Our Model For LGBTIQ Human Rights Change

OutRight works at the international, regional and national levels to research, document, defend, and advance human rights for LGBTIQ people around the world. We partner directly with human rights defenders, allies and organizations to produce reliable data on the experiences of LGBTIQ people around the world and support research-based advocacy and capacity-building for LGBTIQ rights.

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OutRight’s work operates on a continuum. We work to advocate for and influence change at all levels of power—national, bilateral, sub-regional, regional, and global. We call this interlocking spectrum of power the ladder of influence. To make our communities stronger, we want LGBTIQ rights to be integrated at every level of this ladder. OutRight’s value is in our ability to connect our partners to these different levels of power to push an agenda for change.

We fill research gaps, provide trainings to community members and allies to develop their expertise, and convene key stakeholders to exchange information on best practices related to ending violence based on sexual orientation, gender identity or gender expression, or sex characteristics. We vigilantly monitor and document the discriminatory and life-threatening conditions LGBTIQ people face in order to spur action to stop human rights violations when they occur.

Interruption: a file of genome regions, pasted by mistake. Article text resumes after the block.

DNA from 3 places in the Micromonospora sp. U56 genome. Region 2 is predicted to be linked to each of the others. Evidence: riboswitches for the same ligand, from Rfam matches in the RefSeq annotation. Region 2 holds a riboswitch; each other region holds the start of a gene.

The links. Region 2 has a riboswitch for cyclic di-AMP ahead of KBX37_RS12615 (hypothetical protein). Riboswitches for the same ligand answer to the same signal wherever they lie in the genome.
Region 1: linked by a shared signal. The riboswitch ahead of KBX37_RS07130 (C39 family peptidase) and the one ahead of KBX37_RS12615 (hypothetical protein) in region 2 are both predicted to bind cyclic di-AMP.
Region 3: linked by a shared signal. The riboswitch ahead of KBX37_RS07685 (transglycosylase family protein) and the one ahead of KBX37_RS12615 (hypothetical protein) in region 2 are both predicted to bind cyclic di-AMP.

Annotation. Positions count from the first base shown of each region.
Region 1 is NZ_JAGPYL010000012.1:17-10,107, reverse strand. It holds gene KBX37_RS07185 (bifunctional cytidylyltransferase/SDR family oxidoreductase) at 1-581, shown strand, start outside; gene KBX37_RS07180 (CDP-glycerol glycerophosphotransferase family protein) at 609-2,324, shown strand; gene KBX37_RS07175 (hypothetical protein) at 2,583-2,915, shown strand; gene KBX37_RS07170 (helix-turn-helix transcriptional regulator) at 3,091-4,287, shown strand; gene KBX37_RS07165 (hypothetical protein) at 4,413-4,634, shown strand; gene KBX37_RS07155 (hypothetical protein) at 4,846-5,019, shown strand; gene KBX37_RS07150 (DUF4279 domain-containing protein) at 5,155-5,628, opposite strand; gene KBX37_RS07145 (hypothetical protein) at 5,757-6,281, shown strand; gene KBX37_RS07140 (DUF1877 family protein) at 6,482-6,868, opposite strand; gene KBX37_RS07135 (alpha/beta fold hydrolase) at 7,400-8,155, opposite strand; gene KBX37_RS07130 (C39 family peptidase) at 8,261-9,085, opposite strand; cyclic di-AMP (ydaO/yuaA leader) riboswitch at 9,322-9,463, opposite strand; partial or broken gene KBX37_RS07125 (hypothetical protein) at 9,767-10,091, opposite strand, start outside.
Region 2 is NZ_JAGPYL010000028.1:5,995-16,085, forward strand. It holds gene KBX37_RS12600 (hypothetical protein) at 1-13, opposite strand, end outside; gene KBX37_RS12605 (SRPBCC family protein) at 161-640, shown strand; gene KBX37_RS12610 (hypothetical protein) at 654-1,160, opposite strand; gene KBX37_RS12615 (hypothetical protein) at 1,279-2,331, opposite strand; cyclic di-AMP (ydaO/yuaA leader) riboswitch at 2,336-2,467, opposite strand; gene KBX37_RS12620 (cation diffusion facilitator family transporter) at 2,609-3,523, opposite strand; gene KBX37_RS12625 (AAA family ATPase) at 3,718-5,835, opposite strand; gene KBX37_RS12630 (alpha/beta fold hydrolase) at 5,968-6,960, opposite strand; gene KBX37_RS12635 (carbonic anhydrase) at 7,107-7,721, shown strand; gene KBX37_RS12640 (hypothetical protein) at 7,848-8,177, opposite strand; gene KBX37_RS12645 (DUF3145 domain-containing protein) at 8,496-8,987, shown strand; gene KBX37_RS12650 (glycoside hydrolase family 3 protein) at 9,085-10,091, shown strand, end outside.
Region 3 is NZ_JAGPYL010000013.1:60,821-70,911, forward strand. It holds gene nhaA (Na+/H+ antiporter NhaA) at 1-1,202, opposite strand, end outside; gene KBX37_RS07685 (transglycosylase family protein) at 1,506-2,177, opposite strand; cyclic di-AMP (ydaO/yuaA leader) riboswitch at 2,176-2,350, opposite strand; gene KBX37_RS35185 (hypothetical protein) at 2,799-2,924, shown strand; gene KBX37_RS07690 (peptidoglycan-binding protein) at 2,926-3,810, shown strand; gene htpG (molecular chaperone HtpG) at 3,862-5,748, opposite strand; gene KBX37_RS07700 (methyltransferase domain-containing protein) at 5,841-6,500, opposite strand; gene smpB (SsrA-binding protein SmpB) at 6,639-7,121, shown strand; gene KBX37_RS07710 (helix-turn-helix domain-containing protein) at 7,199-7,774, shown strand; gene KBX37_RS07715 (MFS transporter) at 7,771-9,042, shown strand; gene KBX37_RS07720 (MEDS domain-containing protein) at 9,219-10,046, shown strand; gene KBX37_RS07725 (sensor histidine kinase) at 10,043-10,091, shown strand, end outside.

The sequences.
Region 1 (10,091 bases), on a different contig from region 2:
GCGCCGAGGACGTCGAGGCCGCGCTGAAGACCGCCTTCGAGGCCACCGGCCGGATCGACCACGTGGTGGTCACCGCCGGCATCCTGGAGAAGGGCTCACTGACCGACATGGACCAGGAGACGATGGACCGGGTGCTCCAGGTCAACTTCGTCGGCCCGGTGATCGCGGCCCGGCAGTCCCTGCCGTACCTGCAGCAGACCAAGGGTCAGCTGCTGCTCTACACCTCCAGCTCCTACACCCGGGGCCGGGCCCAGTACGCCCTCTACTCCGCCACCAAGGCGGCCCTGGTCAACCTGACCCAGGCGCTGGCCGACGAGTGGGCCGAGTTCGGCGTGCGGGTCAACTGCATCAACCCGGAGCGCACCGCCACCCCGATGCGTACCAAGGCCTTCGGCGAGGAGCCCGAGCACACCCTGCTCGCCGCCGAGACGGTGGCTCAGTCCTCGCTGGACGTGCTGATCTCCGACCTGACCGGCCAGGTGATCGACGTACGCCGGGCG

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What OutRight Does At The United Nations
What OutRight Is Fighting For

Background / Our Story

In at least 72 countries globally, same-sex relations (let alone relationship recognition) between consenting adults remains illegal; penalties range from corporal punishment, to jail terms, to life imprisonment, to the death penalty. Discriminatory laws are found in both explicit terms, and in vague language related to morality, the policing of gender, and offenses against the so-called ‘order of nature.’ Lesbian, gay, bisexual, transgender, intersex and queer (LGBTIQ) people are subject to arrest, blackmail, and harassment on frivolous charges such as ‘loitering,’ ‘vagabondry,’ and ‘cross-dressing.’ Violence against those who are gender non-conforming are particularly frequent and widespread.

For 27 years, we have fought and will continue to fight to protect and advance the basic rights of LGBTIQ people everywhere as part of the global human rights movement. We empower people on the front lines, hold leaders accountable at the United Nations and regional human rights monitoring bodies and measure our impact through positive change in people’s lives.

When we began the fight for human dignity for LGBTIQ people, the cause did not have the visibility it has today. Nor had our community taken the strides toward equality and recognition we are seeing in many countries. But progress is uneven and this reality forms the core of our struggle. We strive for a world in which LGBTIQ individuals can live with dignity, achieve freedom and justice and are unencumbered by prejudice and discrimination to pursue their ambitions, wherever they are.


Source data for the inforgraphic can be found at: For World Populations | ILGA State Sponsored Homophobia Report May 2015